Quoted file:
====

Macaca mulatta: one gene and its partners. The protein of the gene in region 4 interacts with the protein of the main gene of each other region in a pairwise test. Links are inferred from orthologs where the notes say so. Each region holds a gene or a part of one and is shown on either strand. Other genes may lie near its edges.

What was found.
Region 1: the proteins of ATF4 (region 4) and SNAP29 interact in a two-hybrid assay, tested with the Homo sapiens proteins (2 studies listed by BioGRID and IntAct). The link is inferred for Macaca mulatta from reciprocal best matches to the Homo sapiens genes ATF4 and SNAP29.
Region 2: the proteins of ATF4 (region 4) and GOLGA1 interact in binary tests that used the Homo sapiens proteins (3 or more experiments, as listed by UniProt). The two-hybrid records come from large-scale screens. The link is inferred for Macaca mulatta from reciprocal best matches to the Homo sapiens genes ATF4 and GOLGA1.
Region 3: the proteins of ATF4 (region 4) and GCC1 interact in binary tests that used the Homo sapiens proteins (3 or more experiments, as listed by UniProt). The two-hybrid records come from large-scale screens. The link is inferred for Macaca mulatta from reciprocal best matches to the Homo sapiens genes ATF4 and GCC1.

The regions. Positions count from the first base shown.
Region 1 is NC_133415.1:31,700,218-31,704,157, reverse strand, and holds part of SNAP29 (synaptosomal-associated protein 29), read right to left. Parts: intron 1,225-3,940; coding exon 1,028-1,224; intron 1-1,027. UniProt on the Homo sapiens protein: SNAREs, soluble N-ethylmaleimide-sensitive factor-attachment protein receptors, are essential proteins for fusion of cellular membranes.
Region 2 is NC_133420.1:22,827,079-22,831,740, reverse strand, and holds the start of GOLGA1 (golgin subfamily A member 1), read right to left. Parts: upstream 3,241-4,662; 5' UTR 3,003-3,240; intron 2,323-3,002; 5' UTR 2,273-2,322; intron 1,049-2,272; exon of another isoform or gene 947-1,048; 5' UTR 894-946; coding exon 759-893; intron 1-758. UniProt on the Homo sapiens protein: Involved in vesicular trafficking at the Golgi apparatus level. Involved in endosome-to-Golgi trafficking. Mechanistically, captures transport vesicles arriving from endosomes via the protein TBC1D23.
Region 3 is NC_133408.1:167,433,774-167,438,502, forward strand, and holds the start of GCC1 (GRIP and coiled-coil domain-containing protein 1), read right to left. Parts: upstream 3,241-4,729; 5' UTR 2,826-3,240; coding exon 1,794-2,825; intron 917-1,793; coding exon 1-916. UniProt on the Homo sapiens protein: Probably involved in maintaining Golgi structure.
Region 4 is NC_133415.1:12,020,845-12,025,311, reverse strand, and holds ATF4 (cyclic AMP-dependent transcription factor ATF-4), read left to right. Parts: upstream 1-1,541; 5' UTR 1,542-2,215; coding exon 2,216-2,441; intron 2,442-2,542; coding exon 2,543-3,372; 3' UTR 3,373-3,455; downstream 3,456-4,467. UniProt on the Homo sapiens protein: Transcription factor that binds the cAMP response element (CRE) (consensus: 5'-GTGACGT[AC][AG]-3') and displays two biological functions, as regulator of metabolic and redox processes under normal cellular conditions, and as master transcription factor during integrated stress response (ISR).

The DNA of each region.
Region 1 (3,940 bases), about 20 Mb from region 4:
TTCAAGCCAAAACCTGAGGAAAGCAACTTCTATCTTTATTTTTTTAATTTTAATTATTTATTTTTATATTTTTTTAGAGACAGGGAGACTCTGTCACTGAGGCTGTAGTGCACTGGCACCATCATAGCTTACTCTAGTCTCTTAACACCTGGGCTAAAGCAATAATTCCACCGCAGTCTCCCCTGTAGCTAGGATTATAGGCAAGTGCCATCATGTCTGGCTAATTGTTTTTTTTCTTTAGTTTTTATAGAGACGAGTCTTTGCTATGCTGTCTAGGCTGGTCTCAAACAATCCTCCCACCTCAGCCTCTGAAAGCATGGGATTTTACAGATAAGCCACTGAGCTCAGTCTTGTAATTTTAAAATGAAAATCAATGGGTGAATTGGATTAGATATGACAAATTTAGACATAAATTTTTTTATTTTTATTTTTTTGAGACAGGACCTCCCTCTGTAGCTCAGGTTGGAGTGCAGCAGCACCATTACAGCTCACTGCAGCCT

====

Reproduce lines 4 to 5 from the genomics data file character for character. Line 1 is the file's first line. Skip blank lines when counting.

Region 2: the proteins of ATF4 (region 4) and GOLGA1 interact in binary tests that used the Homo sapiens proteins (3 or more experiments, as listed by UniProt). The two-hybrid records come from large-scale screens. The link is inferred for Macaca mulatta from reciprocal best matches to the Homo sapiens genes ATF4 and GOLGA1.
Region 3: the proteins of ATF4 (region 4) and GCC1 interact in binary tests that used the Homo sapiens proteins (3 or more experiments, as listed by UniProt). The two-hybrid records come from large-scale screens. The link is inferred for Macaca mulatta from reciprocal best matches to the Homo sapiens genes ATF4 and GCC1.